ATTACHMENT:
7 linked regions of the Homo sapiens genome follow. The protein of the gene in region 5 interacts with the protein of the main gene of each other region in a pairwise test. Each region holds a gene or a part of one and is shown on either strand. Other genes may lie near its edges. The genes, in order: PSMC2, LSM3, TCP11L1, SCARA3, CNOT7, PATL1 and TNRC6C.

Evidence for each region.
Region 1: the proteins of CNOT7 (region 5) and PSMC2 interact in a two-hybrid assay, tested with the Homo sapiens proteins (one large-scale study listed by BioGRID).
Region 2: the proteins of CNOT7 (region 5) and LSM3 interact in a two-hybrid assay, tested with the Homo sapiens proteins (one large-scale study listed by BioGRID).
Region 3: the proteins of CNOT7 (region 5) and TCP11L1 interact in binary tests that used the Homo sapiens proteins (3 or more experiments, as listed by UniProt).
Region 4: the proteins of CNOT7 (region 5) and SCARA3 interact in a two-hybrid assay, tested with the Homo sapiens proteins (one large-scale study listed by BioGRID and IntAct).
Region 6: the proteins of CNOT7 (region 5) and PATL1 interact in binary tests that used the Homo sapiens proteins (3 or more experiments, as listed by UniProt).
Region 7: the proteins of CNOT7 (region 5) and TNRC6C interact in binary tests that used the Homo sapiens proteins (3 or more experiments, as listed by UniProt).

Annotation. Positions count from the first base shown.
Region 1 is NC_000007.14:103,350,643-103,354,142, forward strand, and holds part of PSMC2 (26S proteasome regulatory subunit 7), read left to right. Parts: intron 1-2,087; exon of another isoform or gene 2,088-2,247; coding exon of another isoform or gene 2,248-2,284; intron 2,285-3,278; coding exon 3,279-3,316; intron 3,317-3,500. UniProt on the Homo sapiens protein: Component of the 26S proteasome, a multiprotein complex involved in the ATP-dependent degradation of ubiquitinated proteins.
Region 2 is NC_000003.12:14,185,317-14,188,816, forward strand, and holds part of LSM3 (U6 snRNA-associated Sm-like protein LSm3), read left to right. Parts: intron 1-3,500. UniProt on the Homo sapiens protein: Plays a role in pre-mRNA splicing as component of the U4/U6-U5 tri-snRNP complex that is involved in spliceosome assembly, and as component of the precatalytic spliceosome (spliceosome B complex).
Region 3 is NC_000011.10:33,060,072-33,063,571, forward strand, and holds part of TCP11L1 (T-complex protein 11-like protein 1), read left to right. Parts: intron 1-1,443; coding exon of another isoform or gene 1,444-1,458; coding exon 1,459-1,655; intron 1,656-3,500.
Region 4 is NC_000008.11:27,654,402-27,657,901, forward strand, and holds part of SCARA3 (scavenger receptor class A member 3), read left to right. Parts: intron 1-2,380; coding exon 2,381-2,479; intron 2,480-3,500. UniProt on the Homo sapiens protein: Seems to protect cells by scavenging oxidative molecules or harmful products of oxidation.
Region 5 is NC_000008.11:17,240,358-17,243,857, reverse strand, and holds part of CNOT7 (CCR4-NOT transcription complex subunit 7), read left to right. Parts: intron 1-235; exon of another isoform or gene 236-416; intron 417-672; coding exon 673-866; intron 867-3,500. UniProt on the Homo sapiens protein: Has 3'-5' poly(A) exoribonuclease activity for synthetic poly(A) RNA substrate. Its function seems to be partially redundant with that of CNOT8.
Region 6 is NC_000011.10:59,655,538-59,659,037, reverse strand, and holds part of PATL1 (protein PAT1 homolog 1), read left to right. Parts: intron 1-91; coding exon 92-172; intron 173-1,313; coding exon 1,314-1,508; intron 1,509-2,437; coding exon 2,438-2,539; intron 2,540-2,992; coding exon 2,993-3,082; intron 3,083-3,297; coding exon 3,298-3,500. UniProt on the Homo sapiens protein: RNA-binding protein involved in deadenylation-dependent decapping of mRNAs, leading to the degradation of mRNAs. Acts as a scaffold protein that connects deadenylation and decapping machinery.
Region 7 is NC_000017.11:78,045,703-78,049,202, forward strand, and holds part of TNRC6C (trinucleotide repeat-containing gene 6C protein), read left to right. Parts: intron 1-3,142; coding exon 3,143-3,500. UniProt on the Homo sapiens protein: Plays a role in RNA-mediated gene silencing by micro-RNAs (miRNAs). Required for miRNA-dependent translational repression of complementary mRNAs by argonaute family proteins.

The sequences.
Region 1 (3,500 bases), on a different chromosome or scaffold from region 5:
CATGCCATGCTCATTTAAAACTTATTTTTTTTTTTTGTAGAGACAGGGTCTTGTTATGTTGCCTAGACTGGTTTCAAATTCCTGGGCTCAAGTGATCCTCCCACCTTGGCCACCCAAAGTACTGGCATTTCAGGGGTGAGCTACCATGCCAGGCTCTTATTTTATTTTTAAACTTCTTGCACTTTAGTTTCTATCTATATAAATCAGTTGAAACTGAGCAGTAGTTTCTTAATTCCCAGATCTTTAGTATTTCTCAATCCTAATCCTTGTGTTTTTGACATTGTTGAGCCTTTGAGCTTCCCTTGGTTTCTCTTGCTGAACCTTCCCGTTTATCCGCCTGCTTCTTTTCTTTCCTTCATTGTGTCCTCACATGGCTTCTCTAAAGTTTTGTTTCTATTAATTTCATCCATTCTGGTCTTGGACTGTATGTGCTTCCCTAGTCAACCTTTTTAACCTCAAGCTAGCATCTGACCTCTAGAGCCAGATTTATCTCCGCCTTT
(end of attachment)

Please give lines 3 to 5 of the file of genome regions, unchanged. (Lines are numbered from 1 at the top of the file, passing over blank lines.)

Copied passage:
Region 1: the proteins of CNOT7 (region 5) and PSMC2 interact in a two-hybrid assay, tested with the Homo sapiens proteins (one large-scale study listed by BioGRID).
Region 2: the proteins of CNOT7 (region 5) and LSM3 interact in a two-hybrid assay, tested with the Homo sapiens proteins (one large-scale study listed by BioGRID).
Region 3: the proteins of CNOT7 (region 5) and TCP11L1 interact in binary tests that used the Homo sapiens proteins (3 or more experiments, as listed by UniProt).